Short-billed Dowitcher Habitat Model
go to: USFWS Gulf of Maine Watershed Habitat Analysis
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Draft Date:
March, 2001

Species:
Short-billed Dowitcher, Limnodromus griseus

Use of Study Area Resources:
Migration. Short-billed dowitchers use coastal flats while migrating through the study area. They breed in southeast Alaska and across subarctic Canada, and winter in coastal areas of southern California, Mexico, Central America, the Carribean and northern coasts of South America (Johnsgard 1981, Hayman et al. 1986).

Habitat Requirements:
Short-billed dowitchers are one of several species of shorebirds which use primarily coastal areas as intermediate stopover points for feeding and resting during long distance migration (McNeil and Cadieux 1972, Fefer and Schettig 1980). Dowitchers feed on mud and sand flats in sheltered bays and estuaries, on borders of shallow pools in salt marshes, on sandy beaches and may even use flooded fields (Hayman et al. 1986, Degraaf and Rappole 1995). In Maine they also feed on muddy flats of lakes during draw-down events (Pierson et al. 1996). They forage almost entirely by tactile probing of wet substrates, and take primarily polychaete worms, and amphipod crustaceans, and also small bivalve and gastropod molluscs (McCollough 1981) and eggs of horseshoe crabs (Sperry 1940 in Terres 1995).

Model:
The model relied on abundance/occurrence information from a Maine Department of Inland Fisheries and Wildlife (MDIFW) shorebird coverage, the Manomet Bird Observatory's International Shorebird Survey (ISS) database for Massachusetts and New Hampshire, and inland sites used by least sandpipers in Maine (Pierson et al. 1996). The occurrence information was used to select the general localities used by the species. Environmental data sets (bathymetry and wetland cover type) were used to select areas within those localities likely to have been used. The ISS data specified the observation locations only to the nearest minute, and Pierson et al.'s (1996) observations also were somewhat general, so all suitable cover types (see table, below) within a 1 km radius of those points were regarded as having the level of use indicated at the observation point.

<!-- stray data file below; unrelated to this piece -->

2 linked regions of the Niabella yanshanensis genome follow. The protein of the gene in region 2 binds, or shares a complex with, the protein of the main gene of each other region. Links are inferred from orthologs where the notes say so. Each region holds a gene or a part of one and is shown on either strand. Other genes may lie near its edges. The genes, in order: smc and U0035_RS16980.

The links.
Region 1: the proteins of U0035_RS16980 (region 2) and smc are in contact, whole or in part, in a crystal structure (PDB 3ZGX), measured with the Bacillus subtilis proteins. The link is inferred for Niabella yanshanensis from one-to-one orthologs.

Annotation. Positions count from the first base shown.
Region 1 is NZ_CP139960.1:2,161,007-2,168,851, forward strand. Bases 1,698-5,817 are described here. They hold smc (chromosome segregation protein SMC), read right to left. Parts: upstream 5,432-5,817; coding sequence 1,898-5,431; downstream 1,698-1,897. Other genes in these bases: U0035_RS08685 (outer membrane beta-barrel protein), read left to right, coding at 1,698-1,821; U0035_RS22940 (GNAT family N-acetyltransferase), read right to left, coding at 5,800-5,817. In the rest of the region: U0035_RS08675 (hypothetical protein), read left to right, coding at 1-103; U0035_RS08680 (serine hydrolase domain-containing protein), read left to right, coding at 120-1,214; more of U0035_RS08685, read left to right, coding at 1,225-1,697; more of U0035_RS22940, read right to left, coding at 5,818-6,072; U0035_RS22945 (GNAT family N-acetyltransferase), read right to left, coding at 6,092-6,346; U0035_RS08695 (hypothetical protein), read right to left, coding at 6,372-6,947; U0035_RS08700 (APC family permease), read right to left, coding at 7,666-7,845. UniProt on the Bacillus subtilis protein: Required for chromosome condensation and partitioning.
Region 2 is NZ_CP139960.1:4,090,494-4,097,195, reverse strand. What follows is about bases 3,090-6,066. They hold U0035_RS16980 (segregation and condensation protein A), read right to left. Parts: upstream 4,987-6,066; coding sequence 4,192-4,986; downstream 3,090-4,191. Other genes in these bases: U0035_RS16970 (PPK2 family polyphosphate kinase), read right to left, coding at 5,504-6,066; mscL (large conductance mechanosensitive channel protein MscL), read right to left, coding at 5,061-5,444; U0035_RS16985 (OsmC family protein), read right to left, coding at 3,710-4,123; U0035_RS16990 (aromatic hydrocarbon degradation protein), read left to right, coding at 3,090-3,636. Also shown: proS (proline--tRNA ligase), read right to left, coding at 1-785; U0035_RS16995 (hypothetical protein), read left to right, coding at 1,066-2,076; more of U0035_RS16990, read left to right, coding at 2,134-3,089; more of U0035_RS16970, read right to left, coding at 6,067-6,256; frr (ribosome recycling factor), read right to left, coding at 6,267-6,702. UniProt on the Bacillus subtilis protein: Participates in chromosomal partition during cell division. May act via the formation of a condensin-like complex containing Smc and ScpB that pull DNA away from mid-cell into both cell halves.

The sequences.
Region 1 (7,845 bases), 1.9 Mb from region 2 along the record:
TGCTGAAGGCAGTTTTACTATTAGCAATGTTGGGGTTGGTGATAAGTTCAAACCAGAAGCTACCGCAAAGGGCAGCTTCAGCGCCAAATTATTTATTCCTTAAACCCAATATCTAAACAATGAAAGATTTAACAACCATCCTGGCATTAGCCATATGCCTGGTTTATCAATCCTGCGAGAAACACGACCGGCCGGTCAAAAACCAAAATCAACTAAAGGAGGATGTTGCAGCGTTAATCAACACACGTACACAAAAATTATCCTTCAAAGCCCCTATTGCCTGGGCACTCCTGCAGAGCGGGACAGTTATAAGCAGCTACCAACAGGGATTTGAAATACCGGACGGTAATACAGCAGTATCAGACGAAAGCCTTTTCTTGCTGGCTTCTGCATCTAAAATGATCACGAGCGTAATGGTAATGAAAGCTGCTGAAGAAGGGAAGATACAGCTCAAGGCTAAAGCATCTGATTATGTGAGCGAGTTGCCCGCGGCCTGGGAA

NWI Designations
(wetlands only)
Cover Types Cover Suitability
(0 - 1 scale)
Upland deciduous forest
Upland coniferous forest
Upland mixed forest
Grassland
Upland scrub/shrub
Cultivated
Developed
Bare ground
PEM, L2EM Lake/pond, emergent vegetation

0.5*

PFOcon Palustrine forest, conifer
PFOdec Palustrine forest, deciduous
PSSdec Palustrine scrub shrub, deciduous
PSScon Palustrine scrub shrub, conifer
PAB, L2AB Lake/pond, aquatic vegetation
L1UB, PUB Lake/pond, unconsolidated bottom

0.5*

L2US Lake, unconsolidated shore

1.0

L2RS Lake, rocky shore
R1UB Riverine subtidal unconsolidated
Rper Riverine perennial
E1AB Estuarine subtidal vegetated
E1UB Estuarine subtidal unconsolidated bottom
E2AB Estuarine intertidal algae
E2EM Estuarine intertidal emergent

0.5

E2RS, R1RS Estuarine, tidal river rocky shore
E2SS Estuarine intertidal shrub
E2US Estuarine intertidal unconsolidated shore

1.0

M1AB Marine subtidal vegetated
M1UB Marine subtidal unconsolidated bottom
M2AB Marine intertidal algae
M2RS Marine intertidal rocky shore
M2US Marine intertidal unconsolidated shore

1.0

NOTES *included only if within 1 km of known site with regular draw-downs

Habitat Suitability Scoring: Sites with short-billed dowitcher occurrences and having any of the suitable landcover types (see table, above) first were scored according to level of use. If a site had 5 or more birds observed at any time, the suitability index = 1.0; else, if any birds were present, or use was expressed as a narrative (Pierson et al. 1996), the suitability index = 0.5. This value then was multiplied by the landcover score.

Suitable cover types outside of the observation/occurrence polygons were scored as potential foraging habitats; unconsolidated sediment cover types were rescored 0.2 and marsh 0.1.

Sources:
DeGraaf, R.M. and J.H. Rappole. 1995. Neotropical Migratory Birds: Natural History, Distribution and Population Change. Comstock Publishing Associates, Ithaca, NY. 676 pp.

Fefer, S.I. and P.A. Schettig. 1980. An Ecological Characterization of Coastal Maine. U.S. Fish and Wildlife Service, Northeast Region, Newton Corner, MA.

Hayman, P., J. Marchant and T. Prater. 1986. Shorebirds: an Identification Guide to the Waders of the World. Houghton Mifflin Co., Boston, MA. 412 pp.

Johnsgard, P.A. 1981. The Plovers, Sandpipers and Snipes of the World. Univ. of Nebraska Press. Lincoln, NE. 493 pp.

McCollough, M.A. 1981. The feeding ecology of migratory semipalmated sandpipers, short-billed dowitchers, semipalmated plovers, and black-bellied plovers on staging areas in eastern Maine. M.S. thesis. Univ. of Maine at Orono. December 1981.

McNeil, R. and F. Cadieux. 1972. Fat content and flight range capabilities of some adult spring and fall migrant North American shorebirds in relation to migration routes on the Atlantic coast. Le Naturalist Canadien 99:589-606.

Pierson, E.C., J E. Pierson, and P.D. Vickery. 1996. A Birders Guide to Maine. Down East Books, Camden, ME.

Terres, J.K. 1995. The Audubon Society Encyclopedia of North American Birds. Wings Books, NY. 1109 pp.